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Virgin Galactic’s first commercial flight takes passengers and payloads to space

Update: The vessel landed safely after a successful launch. Updated headline and images; original story follows.

Today, Virgin Galactic will launch its commercial space tourism service, a long-awaited debut that puts the company at risk.

Galactic 01, the company’s 90-minute flight from Spaceport America in New Mexico, will begin after 9:00 AM local time. Virgin contracted in 2019 to transport three Italian Air Force and National Research Council of Italy (CRN) officials to suborbital space.

Blue Origin’s vertical rocket launches a capsule to suborbital space, unlike Virgin’s horizontal rocket. Instead, Virgin’s VSS Unity spacecraft rides on a customized aircraft called VMS Eve, which Virgin calls the “mothership.” Unity detaches from VMS Eve at 50,000 feet and starts its engine.

If today’s mission succeeds, Virgin will fly a second commercial flight in August and then monthly. Given demand, the company has 800 paying customers, most of whom paid $250,000 or less for a ticket.

This first mission will determine whether the company can prove its suborbital spaceplane is a worthy vessel for customers. Virgin announced this week that it had raised $300 million through a common stock offering, with plans to raise another $400 million.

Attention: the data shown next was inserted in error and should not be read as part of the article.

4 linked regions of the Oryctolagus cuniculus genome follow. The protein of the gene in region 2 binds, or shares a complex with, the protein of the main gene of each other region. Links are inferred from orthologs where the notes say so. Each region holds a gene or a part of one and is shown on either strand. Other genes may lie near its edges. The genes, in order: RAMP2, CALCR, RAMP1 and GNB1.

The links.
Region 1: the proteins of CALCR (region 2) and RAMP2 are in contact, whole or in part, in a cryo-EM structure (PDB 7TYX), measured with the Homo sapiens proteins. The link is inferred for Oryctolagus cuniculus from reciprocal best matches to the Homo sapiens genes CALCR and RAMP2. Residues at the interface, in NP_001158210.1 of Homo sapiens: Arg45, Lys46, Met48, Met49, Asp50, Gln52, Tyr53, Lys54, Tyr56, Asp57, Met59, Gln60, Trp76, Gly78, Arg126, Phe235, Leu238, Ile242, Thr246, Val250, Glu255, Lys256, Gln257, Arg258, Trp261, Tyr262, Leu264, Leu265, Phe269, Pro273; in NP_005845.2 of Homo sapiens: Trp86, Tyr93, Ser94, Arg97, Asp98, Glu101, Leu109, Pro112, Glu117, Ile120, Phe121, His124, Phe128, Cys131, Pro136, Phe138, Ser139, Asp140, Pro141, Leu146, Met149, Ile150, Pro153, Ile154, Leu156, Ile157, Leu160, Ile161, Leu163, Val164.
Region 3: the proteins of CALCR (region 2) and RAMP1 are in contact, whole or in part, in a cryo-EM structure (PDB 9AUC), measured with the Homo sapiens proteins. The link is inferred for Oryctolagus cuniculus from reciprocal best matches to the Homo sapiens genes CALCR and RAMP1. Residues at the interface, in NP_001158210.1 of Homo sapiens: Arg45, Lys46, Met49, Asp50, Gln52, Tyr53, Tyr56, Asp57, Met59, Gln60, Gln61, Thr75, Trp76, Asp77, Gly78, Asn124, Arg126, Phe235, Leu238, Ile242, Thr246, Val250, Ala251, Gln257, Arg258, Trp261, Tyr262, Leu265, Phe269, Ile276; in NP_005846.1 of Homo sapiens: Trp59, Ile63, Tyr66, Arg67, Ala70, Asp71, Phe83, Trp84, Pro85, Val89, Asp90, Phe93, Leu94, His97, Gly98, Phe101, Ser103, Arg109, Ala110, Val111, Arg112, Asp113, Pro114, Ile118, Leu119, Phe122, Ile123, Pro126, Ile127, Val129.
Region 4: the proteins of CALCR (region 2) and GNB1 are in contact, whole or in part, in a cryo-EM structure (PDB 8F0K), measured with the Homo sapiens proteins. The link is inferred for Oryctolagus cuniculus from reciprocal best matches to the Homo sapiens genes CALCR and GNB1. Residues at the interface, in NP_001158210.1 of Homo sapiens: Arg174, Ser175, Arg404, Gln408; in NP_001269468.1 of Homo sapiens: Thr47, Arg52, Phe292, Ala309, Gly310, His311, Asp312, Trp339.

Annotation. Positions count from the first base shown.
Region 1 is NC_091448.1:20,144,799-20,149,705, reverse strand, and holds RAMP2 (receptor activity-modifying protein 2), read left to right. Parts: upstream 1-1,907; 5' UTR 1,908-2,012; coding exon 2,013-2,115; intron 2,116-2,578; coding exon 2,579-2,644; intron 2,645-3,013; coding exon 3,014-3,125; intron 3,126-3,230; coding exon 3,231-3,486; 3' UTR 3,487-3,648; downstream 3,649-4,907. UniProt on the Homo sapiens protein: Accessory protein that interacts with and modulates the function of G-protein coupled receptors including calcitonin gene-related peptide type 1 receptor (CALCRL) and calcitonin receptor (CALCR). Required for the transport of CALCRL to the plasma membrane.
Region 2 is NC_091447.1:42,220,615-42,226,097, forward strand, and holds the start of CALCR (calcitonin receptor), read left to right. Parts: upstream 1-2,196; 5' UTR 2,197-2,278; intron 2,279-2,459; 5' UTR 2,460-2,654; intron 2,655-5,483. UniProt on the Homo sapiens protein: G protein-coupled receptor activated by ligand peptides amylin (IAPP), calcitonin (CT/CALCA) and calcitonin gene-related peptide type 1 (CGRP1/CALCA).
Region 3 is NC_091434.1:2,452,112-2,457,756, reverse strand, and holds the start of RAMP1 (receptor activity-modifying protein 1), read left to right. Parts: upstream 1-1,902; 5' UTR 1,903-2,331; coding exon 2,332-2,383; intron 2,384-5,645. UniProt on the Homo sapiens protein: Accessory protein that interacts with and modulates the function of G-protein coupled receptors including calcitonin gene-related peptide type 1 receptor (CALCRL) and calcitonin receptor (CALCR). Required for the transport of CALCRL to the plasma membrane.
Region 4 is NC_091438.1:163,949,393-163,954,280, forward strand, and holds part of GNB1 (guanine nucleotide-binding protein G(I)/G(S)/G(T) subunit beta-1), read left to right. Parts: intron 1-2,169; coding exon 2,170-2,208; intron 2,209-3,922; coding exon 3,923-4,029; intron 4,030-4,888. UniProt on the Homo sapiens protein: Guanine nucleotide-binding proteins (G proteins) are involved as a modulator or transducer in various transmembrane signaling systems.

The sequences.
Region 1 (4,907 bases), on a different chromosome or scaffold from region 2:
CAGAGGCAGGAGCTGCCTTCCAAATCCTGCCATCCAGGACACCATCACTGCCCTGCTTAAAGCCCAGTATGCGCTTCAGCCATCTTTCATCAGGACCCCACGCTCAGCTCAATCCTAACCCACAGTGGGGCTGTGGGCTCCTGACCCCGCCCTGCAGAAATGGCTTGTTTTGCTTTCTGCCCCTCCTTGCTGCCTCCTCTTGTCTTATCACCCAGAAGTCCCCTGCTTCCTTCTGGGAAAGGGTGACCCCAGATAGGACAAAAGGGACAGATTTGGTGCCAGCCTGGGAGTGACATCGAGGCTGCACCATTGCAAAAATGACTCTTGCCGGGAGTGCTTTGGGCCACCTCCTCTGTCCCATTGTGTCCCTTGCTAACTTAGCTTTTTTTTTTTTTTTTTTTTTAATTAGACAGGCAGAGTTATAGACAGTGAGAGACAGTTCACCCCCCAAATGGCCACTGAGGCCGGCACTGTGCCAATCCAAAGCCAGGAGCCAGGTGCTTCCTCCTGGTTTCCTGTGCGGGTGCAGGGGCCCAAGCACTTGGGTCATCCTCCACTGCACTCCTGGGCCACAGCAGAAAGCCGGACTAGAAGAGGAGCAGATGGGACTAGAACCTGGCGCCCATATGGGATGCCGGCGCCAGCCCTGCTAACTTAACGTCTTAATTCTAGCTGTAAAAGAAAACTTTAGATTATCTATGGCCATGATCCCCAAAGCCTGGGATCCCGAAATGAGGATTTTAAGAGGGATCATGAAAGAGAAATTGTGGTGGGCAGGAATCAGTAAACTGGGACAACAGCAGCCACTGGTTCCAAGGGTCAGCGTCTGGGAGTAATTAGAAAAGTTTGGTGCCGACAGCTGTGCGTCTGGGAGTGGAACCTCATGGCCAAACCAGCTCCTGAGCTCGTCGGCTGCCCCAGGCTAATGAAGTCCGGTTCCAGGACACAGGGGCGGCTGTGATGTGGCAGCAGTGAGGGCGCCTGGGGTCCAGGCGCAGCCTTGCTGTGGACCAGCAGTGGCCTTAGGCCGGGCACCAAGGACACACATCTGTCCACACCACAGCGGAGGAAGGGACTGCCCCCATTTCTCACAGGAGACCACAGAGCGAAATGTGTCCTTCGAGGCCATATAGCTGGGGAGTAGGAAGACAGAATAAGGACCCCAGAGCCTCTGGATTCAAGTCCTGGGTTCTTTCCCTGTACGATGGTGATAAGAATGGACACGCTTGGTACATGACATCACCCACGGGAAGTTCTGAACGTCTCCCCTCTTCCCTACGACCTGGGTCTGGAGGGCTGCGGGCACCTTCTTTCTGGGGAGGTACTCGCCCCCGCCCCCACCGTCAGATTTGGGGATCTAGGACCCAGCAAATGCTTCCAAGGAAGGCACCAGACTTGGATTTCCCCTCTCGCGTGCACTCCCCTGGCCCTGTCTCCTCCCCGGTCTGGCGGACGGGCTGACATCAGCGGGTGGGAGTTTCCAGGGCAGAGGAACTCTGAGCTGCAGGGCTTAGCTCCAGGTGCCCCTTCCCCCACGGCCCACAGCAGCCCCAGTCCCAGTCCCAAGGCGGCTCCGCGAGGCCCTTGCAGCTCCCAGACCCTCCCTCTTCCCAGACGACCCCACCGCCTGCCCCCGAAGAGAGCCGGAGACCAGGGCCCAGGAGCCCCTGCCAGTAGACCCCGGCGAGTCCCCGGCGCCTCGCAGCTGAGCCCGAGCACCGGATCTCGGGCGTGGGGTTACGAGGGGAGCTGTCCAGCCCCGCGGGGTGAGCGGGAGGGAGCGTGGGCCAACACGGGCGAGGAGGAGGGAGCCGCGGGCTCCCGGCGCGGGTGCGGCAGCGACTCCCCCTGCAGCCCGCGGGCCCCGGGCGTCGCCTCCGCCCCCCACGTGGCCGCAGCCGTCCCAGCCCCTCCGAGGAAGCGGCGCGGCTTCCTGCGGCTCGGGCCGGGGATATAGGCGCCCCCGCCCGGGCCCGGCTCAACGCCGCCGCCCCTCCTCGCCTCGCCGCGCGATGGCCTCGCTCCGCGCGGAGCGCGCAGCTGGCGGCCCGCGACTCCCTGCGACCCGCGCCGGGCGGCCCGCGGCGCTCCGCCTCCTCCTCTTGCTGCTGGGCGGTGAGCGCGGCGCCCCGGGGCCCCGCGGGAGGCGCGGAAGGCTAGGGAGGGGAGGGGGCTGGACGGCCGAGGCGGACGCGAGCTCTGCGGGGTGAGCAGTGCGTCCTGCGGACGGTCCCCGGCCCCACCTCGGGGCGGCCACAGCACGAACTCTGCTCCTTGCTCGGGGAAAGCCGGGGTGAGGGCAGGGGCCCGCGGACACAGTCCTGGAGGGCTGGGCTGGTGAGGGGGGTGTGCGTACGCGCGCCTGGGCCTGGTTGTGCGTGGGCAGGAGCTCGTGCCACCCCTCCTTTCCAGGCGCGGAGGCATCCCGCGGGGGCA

The firm needs funds. Virgin has capital-intensive plans to upgrade its fleet from VMS Eve carriers to Delta planes, despite having $874 million in cash and securities at the end of the first quarter. Virgin plans to fly them 400 times a year once they start flying crew in 2026.

First, today’s flight. Three Italian Air Force and CNR members will carry 13 scientific payloads to suborbital space to study microgravity and spaceflight’s effects on liquids, human tissue, and other materials. The spacecraft cabin will house autonomous payloads.

Mission commander Colonel Walter Villadei, who began astronaut training at NASA via Axiom Space in 2021, and physician Lieutenant Colonel Angelo Landolfi represent the Italian Air Force. CNR engineer Pantaleone Carlucci and Virgin’s lead astronaut instructor Colin Bennett will also travel. Richard Branson and Bennett flew Virgin’s first crewed mission in July 2021.

Mike Masucci and Nicola Pecile will pilot VSS Unity alongside the crew. Kelly Latimer and Jameel Janjua pilot VMS Eve.

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